I refer to your report of the speech by Prof. Wisva Warnapala,
Minister of Higher Education published on August 7. I am particularly
commenting on the following statement by the Minister:
‘Education planners in the last several decades, overlooked the
necessity to re-orient policies from the point of employability. The
university curricula have not been modernised in the last several
decades in such a way, so as to see that they get linked to the
availability of employment.
The courses, both in content and relevance, do not relate to the
employment market, and this mismatch between education and training
provided by the State and the demand of the market place has created a
major crisis in the minds of the educated, primarily the youth who tend
to get frustrated as a result of the absence of immediate employment’.
If this is the case, the question is what steps are being taken by
the Ministry of Higher Education and the University Grants Commission to
correct the situation?
They should be pro-active and come up with proposals to introduce
changes in the degree programmes and university curricula, particularly
in the case of social science and humanities programmes, to make the
offerings more oriented toward employability.
The Ministry can come up with specific policy changes that the
universities should follow, and necessary guidance and resources
provided to the universities to implement changes to the programmes.
Not by way of imposing changes but in collaboration with the
Universities to introduce changes. A project team can be instituted in
the UGC and the Ministry to monitor the changes.
An example from Australian Universities can be useful in this
endeavour. In the past, as in Sri Lanka, here also there were degree
programmes such as Bachelor of Arts, Bachelor of Social Sciences,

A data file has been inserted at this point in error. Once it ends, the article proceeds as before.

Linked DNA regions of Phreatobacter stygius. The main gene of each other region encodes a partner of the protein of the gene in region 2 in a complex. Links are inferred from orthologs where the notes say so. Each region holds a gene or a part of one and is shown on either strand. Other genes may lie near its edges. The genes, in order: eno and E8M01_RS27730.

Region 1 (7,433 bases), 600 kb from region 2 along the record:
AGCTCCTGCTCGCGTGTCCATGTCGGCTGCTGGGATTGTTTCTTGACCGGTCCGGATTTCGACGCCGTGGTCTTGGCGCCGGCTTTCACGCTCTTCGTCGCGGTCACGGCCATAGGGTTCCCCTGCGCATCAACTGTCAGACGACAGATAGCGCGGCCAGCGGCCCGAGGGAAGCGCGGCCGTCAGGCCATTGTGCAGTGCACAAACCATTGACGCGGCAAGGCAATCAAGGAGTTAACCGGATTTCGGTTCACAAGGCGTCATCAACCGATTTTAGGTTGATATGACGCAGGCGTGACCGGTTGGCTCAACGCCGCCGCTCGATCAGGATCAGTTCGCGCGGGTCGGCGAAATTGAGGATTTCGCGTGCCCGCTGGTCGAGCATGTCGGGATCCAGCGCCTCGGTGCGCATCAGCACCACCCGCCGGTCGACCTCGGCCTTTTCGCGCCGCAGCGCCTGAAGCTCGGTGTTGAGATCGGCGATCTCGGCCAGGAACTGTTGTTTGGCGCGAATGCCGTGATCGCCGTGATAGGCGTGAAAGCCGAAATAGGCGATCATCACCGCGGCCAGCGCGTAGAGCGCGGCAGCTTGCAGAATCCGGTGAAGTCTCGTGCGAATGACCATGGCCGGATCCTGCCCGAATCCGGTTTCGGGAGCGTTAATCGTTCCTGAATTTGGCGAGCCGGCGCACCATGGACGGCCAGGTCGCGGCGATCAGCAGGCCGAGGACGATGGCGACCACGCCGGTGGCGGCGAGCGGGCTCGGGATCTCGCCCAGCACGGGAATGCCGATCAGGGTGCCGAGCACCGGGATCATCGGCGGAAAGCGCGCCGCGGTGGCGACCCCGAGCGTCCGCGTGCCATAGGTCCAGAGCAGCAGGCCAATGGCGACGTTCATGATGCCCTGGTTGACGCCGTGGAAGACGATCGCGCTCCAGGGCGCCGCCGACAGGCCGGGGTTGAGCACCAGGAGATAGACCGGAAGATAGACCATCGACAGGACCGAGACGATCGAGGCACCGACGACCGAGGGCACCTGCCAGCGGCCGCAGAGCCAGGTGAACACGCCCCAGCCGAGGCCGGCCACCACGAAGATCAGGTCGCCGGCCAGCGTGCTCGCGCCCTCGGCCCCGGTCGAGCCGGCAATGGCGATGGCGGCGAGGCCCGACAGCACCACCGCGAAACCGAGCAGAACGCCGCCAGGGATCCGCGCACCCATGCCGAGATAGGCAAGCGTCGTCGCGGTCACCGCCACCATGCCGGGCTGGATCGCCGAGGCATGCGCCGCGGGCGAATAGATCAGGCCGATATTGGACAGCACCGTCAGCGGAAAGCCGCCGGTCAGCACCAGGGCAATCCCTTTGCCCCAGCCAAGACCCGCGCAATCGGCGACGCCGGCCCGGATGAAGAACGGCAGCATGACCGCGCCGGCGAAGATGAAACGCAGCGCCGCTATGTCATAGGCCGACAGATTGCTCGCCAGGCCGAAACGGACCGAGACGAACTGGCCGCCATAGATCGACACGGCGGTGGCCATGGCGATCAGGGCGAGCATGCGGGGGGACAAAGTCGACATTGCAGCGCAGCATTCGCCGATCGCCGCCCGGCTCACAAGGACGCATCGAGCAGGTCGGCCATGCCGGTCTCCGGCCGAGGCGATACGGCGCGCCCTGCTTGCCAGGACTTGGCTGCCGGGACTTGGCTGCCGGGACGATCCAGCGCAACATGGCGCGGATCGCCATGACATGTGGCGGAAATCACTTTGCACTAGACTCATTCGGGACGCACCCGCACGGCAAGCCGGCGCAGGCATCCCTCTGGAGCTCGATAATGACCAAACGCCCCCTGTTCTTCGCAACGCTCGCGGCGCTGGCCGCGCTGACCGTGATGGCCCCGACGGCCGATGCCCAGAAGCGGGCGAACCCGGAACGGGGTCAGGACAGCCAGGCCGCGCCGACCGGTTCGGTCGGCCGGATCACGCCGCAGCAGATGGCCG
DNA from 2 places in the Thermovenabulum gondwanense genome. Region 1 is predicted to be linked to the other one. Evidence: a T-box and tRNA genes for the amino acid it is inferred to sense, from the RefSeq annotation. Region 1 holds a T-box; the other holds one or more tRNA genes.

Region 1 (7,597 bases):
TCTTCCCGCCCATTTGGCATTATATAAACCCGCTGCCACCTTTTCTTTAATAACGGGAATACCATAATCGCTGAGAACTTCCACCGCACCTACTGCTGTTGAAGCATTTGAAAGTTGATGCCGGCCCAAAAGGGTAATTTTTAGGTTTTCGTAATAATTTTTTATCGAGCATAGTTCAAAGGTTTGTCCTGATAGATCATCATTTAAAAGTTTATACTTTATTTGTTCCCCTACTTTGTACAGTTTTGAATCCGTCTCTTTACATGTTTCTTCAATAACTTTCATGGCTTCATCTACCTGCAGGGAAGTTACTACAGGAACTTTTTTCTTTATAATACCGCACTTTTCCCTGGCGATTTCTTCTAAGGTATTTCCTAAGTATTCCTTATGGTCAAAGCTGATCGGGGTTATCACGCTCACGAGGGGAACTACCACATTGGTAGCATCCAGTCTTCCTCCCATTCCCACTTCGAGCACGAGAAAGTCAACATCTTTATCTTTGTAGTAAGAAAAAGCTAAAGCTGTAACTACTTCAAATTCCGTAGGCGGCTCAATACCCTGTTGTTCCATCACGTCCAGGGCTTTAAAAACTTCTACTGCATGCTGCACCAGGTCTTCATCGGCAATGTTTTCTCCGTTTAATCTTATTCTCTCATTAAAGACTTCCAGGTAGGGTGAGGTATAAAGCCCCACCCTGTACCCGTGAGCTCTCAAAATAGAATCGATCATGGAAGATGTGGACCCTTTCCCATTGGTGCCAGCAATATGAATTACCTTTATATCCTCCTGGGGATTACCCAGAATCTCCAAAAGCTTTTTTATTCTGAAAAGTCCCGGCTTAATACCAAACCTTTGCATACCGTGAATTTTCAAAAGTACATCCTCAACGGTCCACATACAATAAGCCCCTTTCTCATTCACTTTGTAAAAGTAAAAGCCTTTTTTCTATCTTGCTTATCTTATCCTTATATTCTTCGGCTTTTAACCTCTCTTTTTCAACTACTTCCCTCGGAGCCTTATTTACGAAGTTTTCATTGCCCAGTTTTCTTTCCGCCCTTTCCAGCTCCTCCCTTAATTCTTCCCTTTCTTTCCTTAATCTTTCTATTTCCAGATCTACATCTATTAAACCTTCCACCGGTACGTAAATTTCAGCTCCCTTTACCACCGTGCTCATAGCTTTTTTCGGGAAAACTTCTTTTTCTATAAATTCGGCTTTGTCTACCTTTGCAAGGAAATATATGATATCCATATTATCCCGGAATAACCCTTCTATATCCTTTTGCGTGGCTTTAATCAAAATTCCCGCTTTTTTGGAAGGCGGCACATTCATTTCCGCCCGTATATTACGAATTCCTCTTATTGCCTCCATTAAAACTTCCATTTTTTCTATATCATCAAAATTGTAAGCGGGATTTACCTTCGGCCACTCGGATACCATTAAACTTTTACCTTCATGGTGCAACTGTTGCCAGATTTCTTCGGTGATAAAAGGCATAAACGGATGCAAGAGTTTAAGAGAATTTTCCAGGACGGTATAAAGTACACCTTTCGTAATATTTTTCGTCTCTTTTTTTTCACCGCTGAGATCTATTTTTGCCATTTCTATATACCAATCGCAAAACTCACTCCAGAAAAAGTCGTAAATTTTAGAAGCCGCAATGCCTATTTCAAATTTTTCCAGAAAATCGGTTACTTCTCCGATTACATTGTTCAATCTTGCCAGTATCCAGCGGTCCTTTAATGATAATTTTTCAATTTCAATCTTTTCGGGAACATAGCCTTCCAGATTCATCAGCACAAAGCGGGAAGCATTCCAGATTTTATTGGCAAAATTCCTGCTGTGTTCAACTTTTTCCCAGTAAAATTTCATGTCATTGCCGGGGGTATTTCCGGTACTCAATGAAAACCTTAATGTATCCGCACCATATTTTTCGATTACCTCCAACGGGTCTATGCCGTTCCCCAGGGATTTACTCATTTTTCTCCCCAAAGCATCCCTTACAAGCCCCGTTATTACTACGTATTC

Bachelor of Education and Bachelor of Economics or Nursing.
Realising the ill-effects of this compartmentalisation of disciplines
and subjects, university leaders came up with the idea of combined
degrees whereby the undergraduates can take a programme in arts and
education, arts and law, economics and arts and so on.
Such combined degrees are highly popular here as they provide two
avenues for future careers for the undergraduates. If they only followed
a degree programme in arts, or social sciences you can imagine how
limited their employment opportunities would be?
As an academic who used to teach at the University of Peradeniya
until the mid 1980s, I am aware of the fact that Sri Lankan universities
also had the concept of combined degrees.
Where the Australian and Sri Lankan degree programmes under this
label differs is in the fact that the Australian programmes include a
social science/humanities component and a professional component.
While the former provides a generic knowledge and analytical basis
for the students, the latter provides a professionally oriented
‘recognised’ skills basis. Thus one can be employed as a law
professional, teacher, nurse, economist, scientist or whatever depending
on the nature of the combined degree chosen.
While the universities in Sri Lanka enjoy a high degree of freedom in
matters to do with curricula, my suggestion is for the Ministry of
Higher Education and the University Grants Commission identify
significant resources to be provided to universities that will agree to
introduce changes to their combined degree programmes, if they already
exist or introduce such programmes, if they do not exist in their
A time frame such as two years should be given to develop and
introduce such programmes or to make changes.